Marriott International, the largest hotel company in the world, is betting big on modular construction to drive its growth in North America.
The Bethesda, Md.-based company expects to sign 50 hotel deals this year that would incorporate prefabricated guestrooms and/or bathrooms. That would make up about 13% of signings for North America this year.
The construction process works like this: Guestrooms and bathrooms are built away from the site of the hotel in a climate-controlled factory. Once completed, the units are transported to the site, where the base and frame of the property have been built.
The units get stacked into place by crane. Workers then complete the electrical and plumbing systems and finish other details.
Marriott has opened one hotel using this method: the 97-room Folsom Fairfield Inn and Suites in Folsom, Calif.
In that case, Guerdon Modular Buildings built the units at its Boise plant. The units contained two rooms that included a bed, desk and toilet, plus a connecting corridor. The project was finished two months ahead of time.
“The reason Marriott and others are embracing the modular construction process is that it can dramatically shorten the overall construction schedule, which leads to quicker occupancy and quicker return on investment,” says Tom Hardiman, executive director of the Modular Building Institute, a non-profit trade association.
Some of the challenges hotels can avoid using this process are skilled labor shortages and poor weather.
Pillow talk is big business for hotels
The hotel industry in the USA has been slower to adopt this method than it has in Europe, where labor costs are higher and warrant alternative forms of construction.
Overall, about 3% of all construction starts use modular construction in North America, Hardiman says. The percentage is historically lower in the hotel construction sector, but he expects that to change now that Marriott is embracing the concept.
“We feel that 5-6% is not unrealistic over the next few years,” he says.
Marriott began researching modular construction in 2014 and selected a few companies to work with, including Champion Commercial Structures and Oldcastle SurePods.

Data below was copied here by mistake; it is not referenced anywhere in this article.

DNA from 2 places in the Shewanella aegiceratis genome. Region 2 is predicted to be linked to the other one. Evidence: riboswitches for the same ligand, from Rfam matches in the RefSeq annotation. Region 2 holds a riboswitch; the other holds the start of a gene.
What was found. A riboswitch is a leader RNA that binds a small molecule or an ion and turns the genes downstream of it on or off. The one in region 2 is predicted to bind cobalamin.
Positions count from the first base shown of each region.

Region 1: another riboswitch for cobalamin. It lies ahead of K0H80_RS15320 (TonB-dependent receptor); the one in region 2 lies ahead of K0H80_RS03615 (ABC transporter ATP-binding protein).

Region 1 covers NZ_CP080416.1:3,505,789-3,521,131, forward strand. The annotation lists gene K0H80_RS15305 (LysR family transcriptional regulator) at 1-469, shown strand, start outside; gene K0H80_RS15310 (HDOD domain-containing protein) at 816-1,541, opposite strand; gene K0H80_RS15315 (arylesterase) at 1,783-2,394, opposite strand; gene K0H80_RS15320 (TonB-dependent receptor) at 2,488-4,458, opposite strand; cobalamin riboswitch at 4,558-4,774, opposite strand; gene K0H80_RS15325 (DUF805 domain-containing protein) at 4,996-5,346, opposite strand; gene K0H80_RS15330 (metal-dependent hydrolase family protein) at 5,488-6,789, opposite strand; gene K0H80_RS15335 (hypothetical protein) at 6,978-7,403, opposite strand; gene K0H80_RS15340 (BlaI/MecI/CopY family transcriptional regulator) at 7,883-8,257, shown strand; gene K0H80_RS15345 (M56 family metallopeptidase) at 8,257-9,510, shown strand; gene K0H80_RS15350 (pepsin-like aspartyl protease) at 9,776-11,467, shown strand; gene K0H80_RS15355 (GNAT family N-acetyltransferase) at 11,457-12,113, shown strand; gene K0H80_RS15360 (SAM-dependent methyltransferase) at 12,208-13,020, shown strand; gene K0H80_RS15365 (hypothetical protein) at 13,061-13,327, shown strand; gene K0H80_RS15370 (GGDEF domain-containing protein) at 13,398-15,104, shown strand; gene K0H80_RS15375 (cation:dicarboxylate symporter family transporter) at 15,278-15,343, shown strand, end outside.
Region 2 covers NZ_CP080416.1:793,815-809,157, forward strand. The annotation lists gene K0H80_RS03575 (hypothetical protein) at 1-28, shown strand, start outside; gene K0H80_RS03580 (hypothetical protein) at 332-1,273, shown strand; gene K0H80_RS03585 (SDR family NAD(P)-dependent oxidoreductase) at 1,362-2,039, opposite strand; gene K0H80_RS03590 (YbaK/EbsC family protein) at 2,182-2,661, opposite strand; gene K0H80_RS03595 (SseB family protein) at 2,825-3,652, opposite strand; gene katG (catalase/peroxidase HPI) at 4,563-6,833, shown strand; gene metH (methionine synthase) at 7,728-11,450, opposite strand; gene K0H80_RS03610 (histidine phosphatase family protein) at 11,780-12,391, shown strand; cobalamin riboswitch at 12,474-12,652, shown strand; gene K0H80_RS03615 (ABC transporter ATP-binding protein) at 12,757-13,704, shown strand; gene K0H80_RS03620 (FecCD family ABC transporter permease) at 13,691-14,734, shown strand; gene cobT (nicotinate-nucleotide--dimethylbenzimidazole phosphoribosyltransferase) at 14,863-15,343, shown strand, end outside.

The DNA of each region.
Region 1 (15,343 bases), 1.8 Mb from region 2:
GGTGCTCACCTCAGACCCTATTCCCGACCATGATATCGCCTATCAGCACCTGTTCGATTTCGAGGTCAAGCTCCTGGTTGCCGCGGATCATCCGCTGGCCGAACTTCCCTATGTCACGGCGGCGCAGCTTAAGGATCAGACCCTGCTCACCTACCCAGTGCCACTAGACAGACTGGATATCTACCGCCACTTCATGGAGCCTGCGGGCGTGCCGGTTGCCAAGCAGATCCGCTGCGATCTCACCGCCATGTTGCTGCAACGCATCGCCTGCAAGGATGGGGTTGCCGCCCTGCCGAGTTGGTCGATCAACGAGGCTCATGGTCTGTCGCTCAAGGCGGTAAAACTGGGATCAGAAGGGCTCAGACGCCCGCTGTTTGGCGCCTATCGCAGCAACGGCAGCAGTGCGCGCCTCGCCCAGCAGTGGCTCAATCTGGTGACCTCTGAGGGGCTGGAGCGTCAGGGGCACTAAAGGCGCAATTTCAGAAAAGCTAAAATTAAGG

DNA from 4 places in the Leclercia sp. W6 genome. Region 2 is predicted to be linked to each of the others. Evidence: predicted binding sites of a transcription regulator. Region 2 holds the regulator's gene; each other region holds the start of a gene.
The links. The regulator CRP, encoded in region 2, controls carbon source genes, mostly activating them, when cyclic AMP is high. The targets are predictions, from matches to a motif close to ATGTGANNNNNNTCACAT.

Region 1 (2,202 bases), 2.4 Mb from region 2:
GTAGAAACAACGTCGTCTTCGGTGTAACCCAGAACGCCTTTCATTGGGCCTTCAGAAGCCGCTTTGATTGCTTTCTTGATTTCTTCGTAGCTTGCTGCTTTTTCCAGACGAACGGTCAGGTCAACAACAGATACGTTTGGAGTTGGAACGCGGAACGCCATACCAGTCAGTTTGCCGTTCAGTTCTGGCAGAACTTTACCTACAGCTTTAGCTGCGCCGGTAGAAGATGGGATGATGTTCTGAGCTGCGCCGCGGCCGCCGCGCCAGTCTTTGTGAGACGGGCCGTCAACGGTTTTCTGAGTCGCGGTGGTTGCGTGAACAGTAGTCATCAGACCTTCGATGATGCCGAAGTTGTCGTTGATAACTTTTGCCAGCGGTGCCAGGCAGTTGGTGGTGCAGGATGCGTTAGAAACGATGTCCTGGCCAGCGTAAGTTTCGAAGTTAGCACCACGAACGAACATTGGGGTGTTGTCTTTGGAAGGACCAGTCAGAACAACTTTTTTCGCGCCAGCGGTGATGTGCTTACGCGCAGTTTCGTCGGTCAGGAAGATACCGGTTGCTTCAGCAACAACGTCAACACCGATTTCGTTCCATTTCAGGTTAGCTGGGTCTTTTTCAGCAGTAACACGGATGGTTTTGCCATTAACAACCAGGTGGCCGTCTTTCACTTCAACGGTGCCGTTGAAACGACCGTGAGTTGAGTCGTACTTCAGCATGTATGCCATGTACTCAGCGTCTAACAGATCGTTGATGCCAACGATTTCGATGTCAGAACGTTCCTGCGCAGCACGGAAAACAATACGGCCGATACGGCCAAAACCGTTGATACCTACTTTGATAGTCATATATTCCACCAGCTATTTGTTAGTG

Though only the California property has been constructed this way, Marriott has four more hotels underway using this type of building process. Two of them — the Courtyard Pullman, Wash., and the AC Oklahoma City — are likely to open this quarter. The other two — the AC Louisville Kentucky and AC Chapel Hill, N.C. — are slated for the third quarter.
Eric Jacobs, Marriott’s chief development officer of Select Brands, North America, says finding skilled contractors has been a challenge because they are in such high demand.
“What we are seeing is projects taking longer to get accomplished. The quality is not as strong, and so this is another way to control some of that and to give confidence on timing from start to finish,” he says.
A typical-four story select service property takes about 12 to 14 months to complete. Modular construction can decrease that to eight to 10 months, Jacobs says.
Marriott plans to try this on select service brands that are up to six stories high. There are no plans to use prefabricated construction on design-focused luxury brands such as W Hotels.
Mattress makeovers: Hotels don't skimp on sleep
Karim Khalifa, Marriott’s senior vice president of Global Design Strategies, says using modular construction doesn’t mean that the company compromises on design.
“We think the construction is better executed in the factory, so it’s higher quality,” he says. “With 100,000 rooms, some of those rooms look the same between hotels, so we can get that faster to market through a factory system.”
Khalifa says guests have indicated that they hear very little outside noise in their rooms. Because the modules have to be built sturdier to be transported, they end up having better sound insulation.
“People actually remark that they are nice hotels, and they may not even know why,” he says.